Tips and Tricks


Some Tips and Tricks while designing a circuit

  1. capacitors1 (1)
  2. colour-coded-capacitor1
  3. easy-identification-of-resistor
  4. forward-voltage-drops-of-various-led
  5. led-series-resistor
  6. led-series-resistor
  7. low-cost-pilot-lamp
  8. nickel-cadmium-battery-charging (1)
  9. printed-circuit-board1
  10. rectifier-diode-characteristics
  11. resistor-color-code
  12. resistors2
  13. smoothing-capacitor
  14. soldering-techniques1
  15. tools-for-beginners1
  16. transistor-coding
  17. x-rated-ac-capacitors

8 responses to “Tips and Tricks

  1. I do not see my message. I hope this is not a duplicate message.

    If you please, I have a question. While I understand that the NiMH batteries have a “NOMINAL voltage” of 1.2 V….I also read in your article (and in other sources) that fully charged dry cells (e.g., AA ones) will read about 1.4 or 1.5…at least to start. I recently purchased a special Panasonic NiMH charger, which seemed like “a real winner.” Yet, I have found that the charger shuts off at about the 1.3 V level.
    What’s more, the insert with the charger listed 1.5 volts for both battery rating and charging voltage…and my multimeter shows that the charger is actualy operating at the 1.0 V level. I wonder if you could provide some clarification. I am mystified.
    As a matter of fact, I returned the unit (and a second one, as well!!), as it did not seem to be performing, and–at least for now–am using a conventional charger. Please what voltage should I be “looking at” for fully charged dry cells of this type?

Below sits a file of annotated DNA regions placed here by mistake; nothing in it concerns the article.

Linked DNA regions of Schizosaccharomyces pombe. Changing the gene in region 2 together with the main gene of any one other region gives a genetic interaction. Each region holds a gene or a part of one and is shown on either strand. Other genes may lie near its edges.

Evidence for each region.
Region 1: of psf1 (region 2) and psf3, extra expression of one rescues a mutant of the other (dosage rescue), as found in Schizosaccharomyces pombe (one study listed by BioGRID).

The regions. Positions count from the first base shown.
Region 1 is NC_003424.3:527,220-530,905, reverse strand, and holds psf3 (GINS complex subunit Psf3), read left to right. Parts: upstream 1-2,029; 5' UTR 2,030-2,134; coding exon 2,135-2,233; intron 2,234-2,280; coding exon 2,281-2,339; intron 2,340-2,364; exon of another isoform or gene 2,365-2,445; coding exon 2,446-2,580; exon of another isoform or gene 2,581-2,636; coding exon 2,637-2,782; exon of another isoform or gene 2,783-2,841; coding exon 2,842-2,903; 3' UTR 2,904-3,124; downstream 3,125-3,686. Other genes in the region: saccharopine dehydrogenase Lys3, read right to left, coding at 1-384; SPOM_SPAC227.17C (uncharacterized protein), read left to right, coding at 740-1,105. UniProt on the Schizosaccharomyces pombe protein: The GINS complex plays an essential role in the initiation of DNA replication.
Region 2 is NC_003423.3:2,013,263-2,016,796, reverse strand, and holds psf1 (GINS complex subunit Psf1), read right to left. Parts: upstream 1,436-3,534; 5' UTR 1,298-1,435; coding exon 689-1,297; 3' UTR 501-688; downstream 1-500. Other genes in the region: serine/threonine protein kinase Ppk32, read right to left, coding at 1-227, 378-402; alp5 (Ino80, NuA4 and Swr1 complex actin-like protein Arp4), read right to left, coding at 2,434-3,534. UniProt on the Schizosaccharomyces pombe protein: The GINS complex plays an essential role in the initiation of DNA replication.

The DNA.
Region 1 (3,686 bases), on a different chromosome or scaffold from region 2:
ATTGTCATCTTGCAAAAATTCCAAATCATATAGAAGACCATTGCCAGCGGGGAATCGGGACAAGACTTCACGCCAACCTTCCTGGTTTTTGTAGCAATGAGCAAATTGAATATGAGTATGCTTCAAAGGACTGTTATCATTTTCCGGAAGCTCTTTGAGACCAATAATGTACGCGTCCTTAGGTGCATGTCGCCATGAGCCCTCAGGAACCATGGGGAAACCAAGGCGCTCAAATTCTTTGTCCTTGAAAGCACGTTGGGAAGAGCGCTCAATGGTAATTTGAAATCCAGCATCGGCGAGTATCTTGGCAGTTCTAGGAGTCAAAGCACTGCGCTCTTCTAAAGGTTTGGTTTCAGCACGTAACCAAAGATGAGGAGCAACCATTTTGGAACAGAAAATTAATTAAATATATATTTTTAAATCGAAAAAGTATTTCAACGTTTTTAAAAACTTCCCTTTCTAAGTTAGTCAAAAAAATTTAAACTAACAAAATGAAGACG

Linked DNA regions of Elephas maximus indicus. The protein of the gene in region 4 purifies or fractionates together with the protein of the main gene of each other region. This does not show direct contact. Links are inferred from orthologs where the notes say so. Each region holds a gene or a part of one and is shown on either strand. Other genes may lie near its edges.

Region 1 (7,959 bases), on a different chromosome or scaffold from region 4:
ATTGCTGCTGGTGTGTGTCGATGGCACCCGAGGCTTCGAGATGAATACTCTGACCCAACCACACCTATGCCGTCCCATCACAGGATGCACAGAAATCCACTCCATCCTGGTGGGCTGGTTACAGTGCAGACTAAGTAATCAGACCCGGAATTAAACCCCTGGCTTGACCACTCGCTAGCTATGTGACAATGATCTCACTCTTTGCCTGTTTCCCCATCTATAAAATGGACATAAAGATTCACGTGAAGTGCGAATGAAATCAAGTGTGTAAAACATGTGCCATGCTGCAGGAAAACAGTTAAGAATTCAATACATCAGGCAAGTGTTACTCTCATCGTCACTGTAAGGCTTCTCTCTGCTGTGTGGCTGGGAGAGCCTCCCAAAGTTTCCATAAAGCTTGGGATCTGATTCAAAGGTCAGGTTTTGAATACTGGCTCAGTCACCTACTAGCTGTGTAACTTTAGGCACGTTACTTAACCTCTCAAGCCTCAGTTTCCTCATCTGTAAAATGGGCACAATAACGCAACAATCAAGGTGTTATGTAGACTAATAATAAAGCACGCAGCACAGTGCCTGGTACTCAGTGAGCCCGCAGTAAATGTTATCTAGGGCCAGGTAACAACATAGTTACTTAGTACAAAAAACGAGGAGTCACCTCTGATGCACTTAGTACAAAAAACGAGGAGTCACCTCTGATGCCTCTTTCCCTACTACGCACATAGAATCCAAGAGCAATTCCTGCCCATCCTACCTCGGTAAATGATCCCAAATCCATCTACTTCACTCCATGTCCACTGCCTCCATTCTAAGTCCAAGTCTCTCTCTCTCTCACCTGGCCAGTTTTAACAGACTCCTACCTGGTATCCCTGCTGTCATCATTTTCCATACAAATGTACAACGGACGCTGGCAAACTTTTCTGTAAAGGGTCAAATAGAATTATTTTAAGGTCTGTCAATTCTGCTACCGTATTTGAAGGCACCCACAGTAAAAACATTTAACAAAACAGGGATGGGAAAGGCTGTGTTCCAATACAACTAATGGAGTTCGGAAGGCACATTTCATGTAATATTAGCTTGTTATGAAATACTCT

A gentleman–on a website–just criticized me…explaining that these should be charged about the same as NiCd cells (1.2 V)…and insisting that I was in error, but this issue seems to be more complicated than that…and the battery charger insert specs would seem to contradict the advice of the responder to my remarks. This is a real conondrum…and is kind’ve “driving me crazy!!” THANKS. ; )

    “Typical NiMH battery is rated 1.2 volts/cell. This is the nominal voltage of the cell that is discharging at the rate of C/10 at 25 degree centigrade to an end voltage of 1 volt. The battery pack has three 1.2 volt cells making a total 3.6 volts. When a fully charged battery is used, the discharge voltage starts from 1.5 volts followed by a sharp drop to 1.3 volts.” (Your words)
    “A fully charged cell supplies an average 1.25 V/cell during discharge, declining to about 1.0–1.1 V/cell (further discharge may cause permanent damage in the case of multi-cell packs, due to polarity reversal). Under a light load (0.5 ampere), the starting voltage of a freshly charged AA NiMH cell in good condition is about 1.4 volts.[20]” (Another source)

    • Dr. TCH, Thanks for your query. All rechargeable batteries rated 1.2 or 1.5 volts requires more than 1 to 1.5 volts for proper charging.For example, 1.2 volts will charge properly only if we provide 2-2.5 volts. The Mobile battery is rated 3.6 volts, but the charger provides 5 volts.Even though the battery is 1.2 volts, it may show 1.5 volts in fully charged( New one only). But when we connect the load, this voltage suddenly drops to 1.3 volts and remains stable 1.2 volts for many hours. See this is applicable to only healthy battery. I think,the problem is in your charger. It should provide minimum 2 volts for single cell and 4-5 volts for 2 cell charging.

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